The unilateral cordon system consists in leaving one single branch with about five spurs of two shoots each. When using a bilateral pruning system two branches are left with three spurs in each and two shoots on each spur.

With the Cordon de Royat system the spurs are renewed each year by using the lowest vine shoots on the spur from the previous year. Once pruning has been completed the vine shoots are usually burnt on the vineyard after having obtained the necessary permission from the environmental agency, or crushed and spread over the vineyard to form part of its organic material. In 2020 Williams & Humbert will begin to outsource the removal of these vine shoots to companies that will turn them into biomass. When spring arrives, other vineyard tasks, known as castra or green pruning, supplement winter pruning with the aim of removing all the excess shoots on the vine that could hinder its correct development.

With the Cordon de Royat system the spurs are renewed each year by using the lowest vine shoots on the spur from the previous year. Once pruning has been completed the vine shoots are usually burnt on the vineyard after having obtained the necessary permission from the environmental agency, or crushed and spread over the vineyard to form part of its organic material. In 2020 Williams & Humbert will begin to outsource the removal of these vine shoots to companies that will turn them into biomass. When spring arrives, other vineyard tasks, known as castra or green pruning, supplement winter pruning with the aim of removing all the excess shoots on the vine that could hinder its correct development.

DE-BUDDING

After the pruning that takes place in December and January, and once the vine has started to sprout, April sees the beginning of castra (de-budding or green pruning) also known in other regions as despampanado or espergurado.

The task of de-budding consists, on the one hand, of correcting possible pruning errors and, above all, of removing unnecessary shoots which may compete with others that are required for the well-balanced development of the vineyard.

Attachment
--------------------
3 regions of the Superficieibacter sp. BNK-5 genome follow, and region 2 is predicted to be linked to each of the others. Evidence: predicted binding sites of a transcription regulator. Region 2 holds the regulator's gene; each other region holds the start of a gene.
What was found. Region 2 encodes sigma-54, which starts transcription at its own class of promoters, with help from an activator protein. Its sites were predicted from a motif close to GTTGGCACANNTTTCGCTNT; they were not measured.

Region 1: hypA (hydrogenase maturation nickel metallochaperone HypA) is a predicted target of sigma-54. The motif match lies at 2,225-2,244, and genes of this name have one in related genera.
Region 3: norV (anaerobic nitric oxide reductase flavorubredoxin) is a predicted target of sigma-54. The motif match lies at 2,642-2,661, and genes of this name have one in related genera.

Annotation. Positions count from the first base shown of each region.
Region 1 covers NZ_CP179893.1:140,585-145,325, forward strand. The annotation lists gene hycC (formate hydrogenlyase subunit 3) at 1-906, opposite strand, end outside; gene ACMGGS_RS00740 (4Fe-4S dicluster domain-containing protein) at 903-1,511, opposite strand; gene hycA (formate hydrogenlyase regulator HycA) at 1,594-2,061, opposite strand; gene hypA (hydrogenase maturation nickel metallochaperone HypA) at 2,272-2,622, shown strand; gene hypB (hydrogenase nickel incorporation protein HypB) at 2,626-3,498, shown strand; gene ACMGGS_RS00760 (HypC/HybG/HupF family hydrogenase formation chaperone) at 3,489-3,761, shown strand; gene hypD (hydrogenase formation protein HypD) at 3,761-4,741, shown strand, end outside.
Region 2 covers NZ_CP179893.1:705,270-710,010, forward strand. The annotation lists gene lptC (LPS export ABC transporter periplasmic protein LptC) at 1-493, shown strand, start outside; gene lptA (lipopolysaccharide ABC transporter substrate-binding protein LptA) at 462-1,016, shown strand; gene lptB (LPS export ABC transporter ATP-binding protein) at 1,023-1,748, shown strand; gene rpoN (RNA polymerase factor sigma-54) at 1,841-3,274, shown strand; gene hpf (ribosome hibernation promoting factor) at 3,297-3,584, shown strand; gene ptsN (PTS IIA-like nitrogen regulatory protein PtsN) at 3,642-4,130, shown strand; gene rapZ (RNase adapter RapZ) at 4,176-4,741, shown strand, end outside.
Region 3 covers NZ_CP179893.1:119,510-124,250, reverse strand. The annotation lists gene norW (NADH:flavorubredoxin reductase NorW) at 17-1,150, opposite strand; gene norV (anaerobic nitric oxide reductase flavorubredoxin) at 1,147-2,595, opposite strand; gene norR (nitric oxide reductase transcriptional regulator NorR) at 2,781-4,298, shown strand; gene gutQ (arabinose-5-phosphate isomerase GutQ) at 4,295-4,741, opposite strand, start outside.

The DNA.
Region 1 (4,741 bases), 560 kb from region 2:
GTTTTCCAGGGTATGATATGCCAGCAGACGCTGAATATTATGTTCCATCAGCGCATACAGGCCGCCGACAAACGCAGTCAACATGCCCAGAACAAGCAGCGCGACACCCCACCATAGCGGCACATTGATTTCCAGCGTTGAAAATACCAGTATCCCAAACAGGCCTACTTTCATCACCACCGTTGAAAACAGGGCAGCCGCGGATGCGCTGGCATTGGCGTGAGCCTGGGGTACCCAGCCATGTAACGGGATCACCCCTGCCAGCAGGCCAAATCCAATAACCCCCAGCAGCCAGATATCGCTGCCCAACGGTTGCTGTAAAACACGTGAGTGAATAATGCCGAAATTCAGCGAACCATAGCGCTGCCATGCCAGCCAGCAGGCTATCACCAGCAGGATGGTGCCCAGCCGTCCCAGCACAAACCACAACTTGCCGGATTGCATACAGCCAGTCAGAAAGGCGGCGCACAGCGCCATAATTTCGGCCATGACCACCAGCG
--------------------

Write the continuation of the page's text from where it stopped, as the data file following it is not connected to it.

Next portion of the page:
If climatic conditions are favourable, if the soil has sufficient humidity and there are high temperatures during the spring, a great many buds begin to sprout where the vegetative capacity of the vineyard is concentrated. These shoots appear all along the productive part of the vine, even the trunk, even in the trunk and rootstock at the base of the vine, known as mamones or chupones. Many of these shoots are harmful and must be removed as rapidly as possible so that the cuts produced heal well and quickly, whilst at the same time the removal of the lower vine shoots reduces contagion of fungus that could be transmitted to the rest of the vine.

The removal of these shoots facilitates the access of those remaining to essential nutritional benefits, as well as permitting those buds necessary for optimum formation to sprout, thus balancing the quantity and availability of foliar matter.

In short, this task enhances the microclimatic conditions of the plants as well as achieving the required yield for each vineyard variety.

The removal of these shoots facilitates the access of those remaining to essential nutritional benefits, as well as permitting those buds necessary for optimum formation to sprout, thus balancing the quantity and availability of foliar matter.

In short, this task enhances the microclimatic conditions of the plants as well as achieving the required yield for each vineyard variety.

In the case of hailstones or late frost, de-budding is essential to aid the correct formation of the vine, both for what remains of the current campaign and for the following campaign.

In the traditional Jerez system of Vara y Pulgar it is essential to carry out de- budding. The formation of the Jerez vine consists of two arms, on which are left on alternate years a vara of seven or nine buds and a pulgar of one just or two that will provide the shoots for the vara of the following year, this pulgar must be de-budded to leave unhindered the shoots that will provide the vara. In this way they will grow clean and robust and will be protected with other traditional Jerez vineyard tasks: the tying of pulgares or palos.

"When spring arrives, this Pruning is supplemented by other green operations, known as de-budding and green pruning, which finally eliminate all that is superfluous on the vine and could hinder its proper development."